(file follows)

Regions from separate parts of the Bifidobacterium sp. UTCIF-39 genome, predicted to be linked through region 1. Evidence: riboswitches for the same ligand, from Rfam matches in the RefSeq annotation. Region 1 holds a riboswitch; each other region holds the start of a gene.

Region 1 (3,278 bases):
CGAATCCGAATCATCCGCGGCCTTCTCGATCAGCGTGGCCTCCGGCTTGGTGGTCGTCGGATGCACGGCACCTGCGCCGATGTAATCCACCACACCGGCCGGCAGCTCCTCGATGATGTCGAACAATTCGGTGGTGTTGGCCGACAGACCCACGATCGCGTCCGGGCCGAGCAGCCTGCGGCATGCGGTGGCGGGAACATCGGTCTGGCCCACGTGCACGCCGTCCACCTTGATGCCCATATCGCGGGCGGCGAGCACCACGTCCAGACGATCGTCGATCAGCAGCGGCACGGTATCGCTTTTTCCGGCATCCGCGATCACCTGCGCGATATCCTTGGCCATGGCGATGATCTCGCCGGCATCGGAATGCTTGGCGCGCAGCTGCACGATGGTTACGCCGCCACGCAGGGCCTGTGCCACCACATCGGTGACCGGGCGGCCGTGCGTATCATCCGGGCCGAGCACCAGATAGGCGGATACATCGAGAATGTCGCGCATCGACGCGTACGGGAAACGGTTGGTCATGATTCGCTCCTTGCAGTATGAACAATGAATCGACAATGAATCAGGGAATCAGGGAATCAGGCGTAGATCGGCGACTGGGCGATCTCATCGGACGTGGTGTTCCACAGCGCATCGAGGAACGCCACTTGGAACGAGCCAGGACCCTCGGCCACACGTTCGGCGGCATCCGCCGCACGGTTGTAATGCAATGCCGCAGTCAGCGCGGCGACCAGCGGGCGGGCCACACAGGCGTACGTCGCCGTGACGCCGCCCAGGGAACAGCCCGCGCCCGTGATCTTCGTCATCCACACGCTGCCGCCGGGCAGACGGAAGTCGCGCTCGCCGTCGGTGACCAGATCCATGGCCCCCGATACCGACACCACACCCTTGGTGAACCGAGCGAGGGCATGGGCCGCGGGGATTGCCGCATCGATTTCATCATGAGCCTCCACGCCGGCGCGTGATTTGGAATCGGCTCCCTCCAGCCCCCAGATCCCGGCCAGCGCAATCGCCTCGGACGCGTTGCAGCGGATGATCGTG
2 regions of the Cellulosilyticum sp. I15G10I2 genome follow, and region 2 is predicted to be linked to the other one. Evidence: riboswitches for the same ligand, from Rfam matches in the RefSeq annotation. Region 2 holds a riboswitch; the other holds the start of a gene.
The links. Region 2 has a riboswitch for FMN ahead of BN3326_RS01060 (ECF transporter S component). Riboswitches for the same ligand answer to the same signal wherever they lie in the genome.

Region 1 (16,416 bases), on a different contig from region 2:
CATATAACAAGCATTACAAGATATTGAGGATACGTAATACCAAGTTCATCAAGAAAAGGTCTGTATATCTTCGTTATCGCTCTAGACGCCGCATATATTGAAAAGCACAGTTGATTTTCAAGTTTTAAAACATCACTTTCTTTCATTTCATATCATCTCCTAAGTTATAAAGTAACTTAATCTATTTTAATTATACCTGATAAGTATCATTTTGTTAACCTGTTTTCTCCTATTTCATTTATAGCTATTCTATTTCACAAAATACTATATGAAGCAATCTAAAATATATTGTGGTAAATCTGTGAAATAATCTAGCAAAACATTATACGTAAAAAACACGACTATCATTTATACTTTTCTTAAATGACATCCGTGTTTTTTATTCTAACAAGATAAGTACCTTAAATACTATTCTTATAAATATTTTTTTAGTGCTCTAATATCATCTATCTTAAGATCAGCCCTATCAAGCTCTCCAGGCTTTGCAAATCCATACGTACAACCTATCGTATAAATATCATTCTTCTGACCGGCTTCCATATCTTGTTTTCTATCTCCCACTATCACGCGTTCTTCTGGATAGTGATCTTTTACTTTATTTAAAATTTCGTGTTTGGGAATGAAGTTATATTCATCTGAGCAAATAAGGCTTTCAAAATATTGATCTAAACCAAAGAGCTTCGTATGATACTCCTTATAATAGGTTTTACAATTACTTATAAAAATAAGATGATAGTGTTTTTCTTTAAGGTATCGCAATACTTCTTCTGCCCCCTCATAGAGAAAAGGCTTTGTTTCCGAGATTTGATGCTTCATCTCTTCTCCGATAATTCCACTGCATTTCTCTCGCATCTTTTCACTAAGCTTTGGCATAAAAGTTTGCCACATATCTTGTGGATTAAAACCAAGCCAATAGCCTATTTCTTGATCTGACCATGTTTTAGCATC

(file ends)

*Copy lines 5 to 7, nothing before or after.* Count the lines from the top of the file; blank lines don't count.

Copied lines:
The links. Region 2 has a riboswitch for FMN ahead of BN3326_RS01060 (ECF transporter S component). Riboswitches for the same ligand answer to the same signal wherever they lie in the genome.

Region 1 (16,416 bases), on a different contig from region 2:
CATATAACAAGCATTACAAGATATTGAGGATACGTAATACCAAGTTCATCAAGAAAAGGTCTGTATATCTTCGTTATCGCTCTAGACGCCGCATATATTGAAAAGCACAGTTGATTTTCAAGTTTTAAAACATCACTTTCTTTCATTTCATATCATCTCCTAAGTTATAAAGTAACTTAATCTATTTTAATTATACCTGATAAGTATCATTTTGTTAACCTGTTTTCTCCTATTTCATTTATAGCTATTCTATTTCACAAAATACTATATGAAGCAATCTAAAATATATTGTGGTAAATCTGTGAAATAATCTAGCAAAACATTATACGTAAAAAACACGACTATCATTTATACTTTTCTTAAATGACATCCGTGTTTTTTATTCTAACAAGATAAGTACCTTAAATACTATTCTTATAAATATTTTTTTAGTGCTCTAATATCATCTATCTTAAGATCAGCCCTATCAAGCTCTCCAGGCTTTGCAAATCCATACGTACAACCTATCGTATAAATATCATTCTTCTGACCGGCTTCCATATCTTGTTTTCTATCTCCCACTATCACGCGTTCTTCTGGATAGTGATCTTTTACTTTATTTAAAATTTCGTGTTTGGGAATGAAGTTATATTCATCTGAGCAAATAAGGCTTTCAAAATATTGATCTAAACCAAAGAGCTTCGTATGATACTCCTTATAATAGGTTTTACAATTACTTATAAAAATAAGATGATAGTGTTTTTCTTTAAGGTATCGCAATACTTCTTCTGCCCCCTCATAGAGAAAAGGCTTTGTTTCCGAGATTTGATGCTTCATCTCTTCTCCGATAATTCCACTGCATTTCTCTCGCATCTTTTCACTAAGCTTTGGCATAAAAGTTTGCCACATATCTTGTGGATTAAAACCAAGCCAATAGCCTATTTCTTGATCTGACCATGTTTTAGCATC